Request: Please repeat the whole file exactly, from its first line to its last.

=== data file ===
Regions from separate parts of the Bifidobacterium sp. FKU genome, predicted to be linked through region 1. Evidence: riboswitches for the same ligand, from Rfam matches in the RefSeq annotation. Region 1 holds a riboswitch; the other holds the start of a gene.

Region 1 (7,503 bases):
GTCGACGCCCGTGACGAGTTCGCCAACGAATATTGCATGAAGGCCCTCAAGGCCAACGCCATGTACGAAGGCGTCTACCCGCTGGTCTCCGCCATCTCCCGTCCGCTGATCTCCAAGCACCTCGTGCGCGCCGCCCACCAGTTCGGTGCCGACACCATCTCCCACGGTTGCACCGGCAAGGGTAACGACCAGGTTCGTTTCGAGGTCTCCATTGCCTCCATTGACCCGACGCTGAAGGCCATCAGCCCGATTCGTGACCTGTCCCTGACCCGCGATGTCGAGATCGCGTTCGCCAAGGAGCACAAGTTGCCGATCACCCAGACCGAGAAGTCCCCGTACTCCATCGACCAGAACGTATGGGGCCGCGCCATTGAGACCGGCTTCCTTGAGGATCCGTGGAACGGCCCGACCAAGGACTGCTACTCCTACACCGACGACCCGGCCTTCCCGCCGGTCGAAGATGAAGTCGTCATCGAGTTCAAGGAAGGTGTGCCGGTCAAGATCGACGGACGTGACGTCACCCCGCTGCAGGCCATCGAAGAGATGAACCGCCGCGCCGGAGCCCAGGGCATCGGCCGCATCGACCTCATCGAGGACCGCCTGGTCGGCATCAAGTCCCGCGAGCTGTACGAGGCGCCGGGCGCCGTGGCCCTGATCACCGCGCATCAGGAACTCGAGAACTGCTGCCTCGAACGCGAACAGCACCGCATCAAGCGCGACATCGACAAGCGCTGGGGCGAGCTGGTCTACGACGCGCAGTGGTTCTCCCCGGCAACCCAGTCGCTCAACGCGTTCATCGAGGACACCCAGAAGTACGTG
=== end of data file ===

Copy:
Regions from separate parts of the Bifidobacterium sp. FKU genome, predicted to be linked through region 1. Evidence: riboswitches for the same ligand, from Rfam matches in the RefSeq annotation. Region 1 holds a riboswitch; the other holds the start of a gene.

Region 1 (7,503 bases):
GTCGACGCCCGTGACGAGTTCGCCAACGAATATTGCATGAAGGCCCTCAAGGCCAACGCCATGTACGAAGGCGTCTACCCGCTGGTCTCCGCCATCTCCCGTCCGCTGATCTCCAAGCACCTCGTGCGCGCCGCCCACCAGTTCGGTGCCGACACCATCTCCCACGGTTGCACCGGCAAGGGTAACGACCAGGTTCGTTTCGAGGTCTCCATTGCCTCCATTGACCCGACGCTGAAGGCCATCAGCCCGATTCGTGACCTGTCCCTGACCCGCGATGTCGAGATCGCGTTCGCCAAGGAGCACAAGTTGCCGATCACCCAGACCGAGAAGTCCCCGTACTCCATCGACCAGAACGTATGGGGCCGCGCCATTGAGACCGGCTTCCTTGAGGATCCGTGGAACGGCCCGACCAAGGACTGCTACTCCTACACCGACGACCCGGCCTTCCCGCCGGTCGAAGATGAAGTCGTCATCGAGTTCAAGGAAGGTGTGCCGGTCAAGATCGACGGACGTGACGTCACCCCGCTGCAGGCCATCGAAGAGATGAACCGCCGCGCCGGAGCCCAGGGCATCGGCCGCATCGACCTCATCGAGGACCGCCTGGTCGGCATCAAGTCCCGCGAGCTGTACGAGGCGCCGGGCGCCGTGGCCCTGATCACCGCGCATCAGGAACTCGAGAACTGCTGCCTCGAACGCGAACAGCACCGCATCAAGCGCGACATCGACAAGCGCTGGGGCGAGCTGGTCTACGACGCGCAGTGGTTCTCCCCGGCAACCCAGTCGCTCAACGCGTTCATCGAGGACACCCAGAAGTACGTG